Development of the Marder
When the Germans first encountered the T-34 and KV-1, at the end of the summer and autumn of 1941, it was clear that more potent weapons were needed to cope with this new threat, and they were needed fast.
At that moment, the only gun up to this task was the latest German anti-tank gun, the Pak 40. The only tank-hunter available then was the small Panzerjäger I, armed with a Czech 47 mm (1.85 in) gun, which was found unable to penetrate the frontal glacis of either the T-34 or the KV-1.
Besides creating brand new tanks and enhancing the Panzer IV, it was quickly decided to create a new breed of tank-hunters, later collectively called “Marder” (weasel). The first vehicles chosen as a basis were spare French Lorraine tractors (Marder I) and FCM tanks rearmed with captured Soviet 76.2 mm (3 in) guns, captured in great numbers during the Russian campaign.
This gun had similar characteristics to the Pak 40 and was rebored to match the standard German 75 mm (2.95 in) round. At the same time, it became clear that the French vehicles were too slow, and the general staff suggested converting the aging Panzer II to the tank destroyer role.
Design by Alkett
On 20 December 1941, Alkett was ordered to mount the Soviet 76.2 mm (the Pak 36(r) L/51.5, F22, or M1936 in Russian service) onto a LaS 138 chassis – the one used for the Panzer II Ausf.D/E. These were early Panzer IIs fitted with Christie suspension.
In Poland, they were found disappointing and were later converted as the Flammpanzer II. Basically, for the Marder II, the engine, transmission, chassis, drivetrain, and suspension were left unchanged. However, everything above the base superstructure was erased, the turret being recycled into fortifications. A new open casemate, 14.5 mm (0.57 in) thick, with almost no slope, and as wide as the mudguards was erected instead.
Inside it, the gun pivot was mounted near the center of gravity, and covered by a 10 mm (0.39 in) thick armored shield. The gun elevation was -5° to +16° and had a traverse of 50°, 65° by hand wheel. 30 rounds were carried, of the standard Pak 40 75 mm (2.95 in) AP type.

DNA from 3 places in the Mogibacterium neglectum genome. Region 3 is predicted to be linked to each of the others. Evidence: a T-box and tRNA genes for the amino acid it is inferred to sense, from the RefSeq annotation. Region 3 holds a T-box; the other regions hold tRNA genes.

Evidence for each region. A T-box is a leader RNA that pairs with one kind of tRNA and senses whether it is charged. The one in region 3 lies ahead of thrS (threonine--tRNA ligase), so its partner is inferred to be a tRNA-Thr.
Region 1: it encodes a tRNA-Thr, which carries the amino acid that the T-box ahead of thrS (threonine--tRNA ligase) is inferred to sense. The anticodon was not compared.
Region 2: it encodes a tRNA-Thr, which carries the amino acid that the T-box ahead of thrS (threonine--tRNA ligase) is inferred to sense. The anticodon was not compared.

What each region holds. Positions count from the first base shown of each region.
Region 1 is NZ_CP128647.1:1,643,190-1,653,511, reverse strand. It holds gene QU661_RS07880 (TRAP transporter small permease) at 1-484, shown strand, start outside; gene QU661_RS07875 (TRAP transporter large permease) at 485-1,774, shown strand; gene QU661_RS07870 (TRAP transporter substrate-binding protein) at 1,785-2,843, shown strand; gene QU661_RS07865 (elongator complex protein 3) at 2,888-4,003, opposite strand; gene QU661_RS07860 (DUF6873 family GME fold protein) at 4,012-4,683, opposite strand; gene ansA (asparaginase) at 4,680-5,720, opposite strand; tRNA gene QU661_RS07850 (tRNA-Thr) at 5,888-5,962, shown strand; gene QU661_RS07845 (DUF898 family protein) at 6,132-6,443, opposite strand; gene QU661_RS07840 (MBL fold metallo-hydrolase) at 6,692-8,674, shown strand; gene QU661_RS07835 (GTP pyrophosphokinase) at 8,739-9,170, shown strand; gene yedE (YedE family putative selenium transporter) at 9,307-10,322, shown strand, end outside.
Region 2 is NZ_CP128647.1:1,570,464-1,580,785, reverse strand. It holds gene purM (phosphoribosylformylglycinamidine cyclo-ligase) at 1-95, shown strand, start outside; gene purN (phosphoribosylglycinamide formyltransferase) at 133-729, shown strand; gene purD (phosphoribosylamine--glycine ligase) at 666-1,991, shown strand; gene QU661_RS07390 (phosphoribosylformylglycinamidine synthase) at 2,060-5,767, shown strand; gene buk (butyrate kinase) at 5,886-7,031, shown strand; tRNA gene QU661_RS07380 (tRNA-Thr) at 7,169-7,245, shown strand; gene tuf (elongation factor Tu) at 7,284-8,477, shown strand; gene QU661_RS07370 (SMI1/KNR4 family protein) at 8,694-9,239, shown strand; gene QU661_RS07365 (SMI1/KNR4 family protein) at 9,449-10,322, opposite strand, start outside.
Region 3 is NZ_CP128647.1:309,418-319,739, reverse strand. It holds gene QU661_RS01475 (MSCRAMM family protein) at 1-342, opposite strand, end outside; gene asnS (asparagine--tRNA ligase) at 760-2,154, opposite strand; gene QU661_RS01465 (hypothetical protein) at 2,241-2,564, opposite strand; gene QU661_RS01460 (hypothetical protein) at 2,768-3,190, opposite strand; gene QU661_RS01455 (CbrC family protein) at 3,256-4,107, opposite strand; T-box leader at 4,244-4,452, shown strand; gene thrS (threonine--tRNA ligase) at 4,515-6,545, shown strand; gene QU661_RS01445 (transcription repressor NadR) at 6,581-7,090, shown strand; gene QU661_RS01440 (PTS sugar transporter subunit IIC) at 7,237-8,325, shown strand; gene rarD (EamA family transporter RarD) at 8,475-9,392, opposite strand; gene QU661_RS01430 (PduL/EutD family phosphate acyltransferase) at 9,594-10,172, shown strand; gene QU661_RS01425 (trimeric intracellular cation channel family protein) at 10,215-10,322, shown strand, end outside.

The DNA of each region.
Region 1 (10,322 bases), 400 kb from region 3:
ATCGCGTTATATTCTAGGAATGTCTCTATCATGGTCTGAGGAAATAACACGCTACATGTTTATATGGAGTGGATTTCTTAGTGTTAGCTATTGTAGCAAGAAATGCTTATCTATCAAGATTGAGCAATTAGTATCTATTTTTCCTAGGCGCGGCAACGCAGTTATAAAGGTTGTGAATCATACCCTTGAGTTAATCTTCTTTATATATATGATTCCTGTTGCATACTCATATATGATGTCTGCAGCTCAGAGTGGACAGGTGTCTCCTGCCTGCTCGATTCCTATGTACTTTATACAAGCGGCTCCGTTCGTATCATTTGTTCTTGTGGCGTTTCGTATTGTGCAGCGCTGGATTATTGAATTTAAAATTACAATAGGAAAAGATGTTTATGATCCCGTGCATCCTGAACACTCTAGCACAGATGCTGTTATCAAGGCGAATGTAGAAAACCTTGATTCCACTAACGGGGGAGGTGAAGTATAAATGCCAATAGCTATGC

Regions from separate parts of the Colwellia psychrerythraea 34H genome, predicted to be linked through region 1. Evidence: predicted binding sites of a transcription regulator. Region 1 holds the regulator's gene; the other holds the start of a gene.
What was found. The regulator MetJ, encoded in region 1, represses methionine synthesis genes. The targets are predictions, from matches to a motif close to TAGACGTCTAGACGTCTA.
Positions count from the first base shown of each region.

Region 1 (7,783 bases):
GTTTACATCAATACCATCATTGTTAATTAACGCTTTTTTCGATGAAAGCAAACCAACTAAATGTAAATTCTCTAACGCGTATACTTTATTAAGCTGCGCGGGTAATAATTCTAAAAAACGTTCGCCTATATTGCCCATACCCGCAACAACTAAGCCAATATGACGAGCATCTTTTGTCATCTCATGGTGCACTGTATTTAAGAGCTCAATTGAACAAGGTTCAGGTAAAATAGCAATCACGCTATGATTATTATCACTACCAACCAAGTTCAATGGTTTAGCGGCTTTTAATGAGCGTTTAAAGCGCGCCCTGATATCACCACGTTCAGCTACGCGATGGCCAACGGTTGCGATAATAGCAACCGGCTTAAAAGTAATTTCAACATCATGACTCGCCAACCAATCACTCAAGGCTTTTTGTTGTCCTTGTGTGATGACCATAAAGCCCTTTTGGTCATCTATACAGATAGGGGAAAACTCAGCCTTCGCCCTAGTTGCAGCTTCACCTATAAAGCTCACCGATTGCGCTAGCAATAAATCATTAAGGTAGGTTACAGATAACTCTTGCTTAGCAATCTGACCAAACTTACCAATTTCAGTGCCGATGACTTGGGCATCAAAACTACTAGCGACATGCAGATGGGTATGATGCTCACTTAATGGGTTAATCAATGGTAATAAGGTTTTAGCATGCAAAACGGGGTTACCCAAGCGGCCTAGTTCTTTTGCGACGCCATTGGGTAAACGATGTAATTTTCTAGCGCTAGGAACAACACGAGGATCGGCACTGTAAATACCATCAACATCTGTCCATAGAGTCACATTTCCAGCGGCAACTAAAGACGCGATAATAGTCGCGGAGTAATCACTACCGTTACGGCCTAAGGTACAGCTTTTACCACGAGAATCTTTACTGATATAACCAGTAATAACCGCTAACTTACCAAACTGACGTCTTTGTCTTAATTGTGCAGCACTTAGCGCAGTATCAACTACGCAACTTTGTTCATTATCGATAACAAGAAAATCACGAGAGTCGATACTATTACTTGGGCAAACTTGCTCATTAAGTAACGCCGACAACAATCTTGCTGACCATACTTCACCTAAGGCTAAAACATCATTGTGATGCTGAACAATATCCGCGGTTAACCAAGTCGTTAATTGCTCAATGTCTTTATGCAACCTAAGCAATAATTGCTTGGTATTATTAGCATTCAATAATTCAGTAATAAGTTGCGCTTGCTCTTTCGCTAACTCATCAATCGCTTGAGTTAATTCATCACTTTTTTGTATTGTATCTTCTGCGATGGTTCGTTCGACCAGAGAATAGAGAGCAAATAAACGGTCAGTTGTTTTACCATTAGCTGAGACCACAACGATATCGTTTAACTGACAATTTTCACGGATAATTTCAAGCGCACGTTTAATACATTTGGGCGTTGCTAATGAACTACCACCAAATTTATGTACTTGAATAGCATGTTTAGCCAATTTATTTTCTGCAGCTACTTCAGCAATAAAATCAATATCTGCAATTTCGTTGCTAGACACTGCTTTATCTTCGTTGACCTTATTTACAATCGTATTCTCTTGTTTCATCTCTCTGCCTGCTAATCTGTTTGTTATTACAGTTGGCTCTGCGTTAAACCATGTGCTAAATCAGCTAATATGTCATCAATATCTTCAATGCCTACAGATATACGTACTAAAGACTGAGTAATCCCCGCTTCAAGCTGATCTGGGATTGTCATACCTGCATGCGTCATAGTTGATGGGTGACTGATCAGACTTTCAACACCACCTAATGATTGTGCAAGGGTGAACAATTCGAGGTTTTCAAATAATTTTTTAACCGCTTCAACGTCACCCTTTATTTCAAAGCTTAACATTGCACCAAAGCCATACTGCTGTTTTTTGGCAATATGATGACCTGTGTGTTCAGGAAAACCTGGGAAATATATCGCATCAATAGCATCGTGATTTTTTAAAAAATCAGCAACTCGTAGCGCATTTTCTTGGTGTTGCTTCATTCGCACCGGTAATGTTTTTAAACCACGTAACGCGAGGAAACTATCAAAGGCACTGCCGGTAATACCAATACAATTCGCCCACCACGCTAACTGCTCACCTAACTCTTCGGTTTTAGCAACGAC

The Pak 36(r) had a muzzle velocity of 450 to 990 m/s (1476 to 3248 ft/s), depending on the ammo used, and was found capable of punching through 80 to 97 mm (3.14 to 3.81 in) of sloped hard steel at 1370 m (4494 ft). After being being re-chambered to accept German rounds, it accepted German HEAT, HE, APCR and HE frag rounds and could fire about 10-12 rpm. This overall configuration allowed these conversions to be rushed in a record time.
Production by Alkett and Wegmann
201 (185 according to another source, although 201 is the figure commonly accepted) Ausf.Ds and Es were converted by the two companies between April 1942 and June 1943. It was accepted into service as the Sd.Kfz.132, arriving to various Abteilungen (special antitank units) attached to various Panzerdivisions and Panzergrenadier divisions in Russia and Libya (just in time for the second battle of El Alamein) by mid-1942. They were also fitted with a FuG Spr d2 short range radio.
The Marder II in action
With its new gun, the Marder II was found up to the task in Russia, but the gun crew operating behind the shield (just 10 mm/0.39 in thick), at great height, was woefully under-protected. The overall height of the first Marder II was also a concern. It made an easy target, and the 15 mm (0.59 in) side protection did not help either.
It was replaced by mid-1943 by the Sd.Kfz.131, lower, better protected and armed with the standard Pak 40. By 1944, the survivors had their crew reduced to only to two men, and the vehicle had to stop and the driver helped the gunner. Some managed to fight in Tunisia in 1943, but they were mainly used in Russia until the end of 1944, being gradually phased out or destroyed.
|Dimensions||4.81 m x 2.28 m x 2.30 m (15ft 8in x 7ft 5in x 7ft 5in)|
|Total weight, battle ready||11 tons|
|Crew||4 (driver, commander, gunner, loader)|
|Propulsion||Maybach Maybach HL 62 TRM 6 cyl, 140 hp (104 kW)|
|Top Speed||55 km/h (30 mph)|
|Max Operational Range||220 km (136.7 mi)|
|Armament||76.2 mm Pak 36(r) L/51.5 (3 in) – 30 rounds
7.92 mm (0.31 in) MG 34 – 900 rounds
|Armor||Front 30 mm (1.18 in)
Sides 14.5 mm (0.57 in)
Rear 14.5 mm (0.57 in)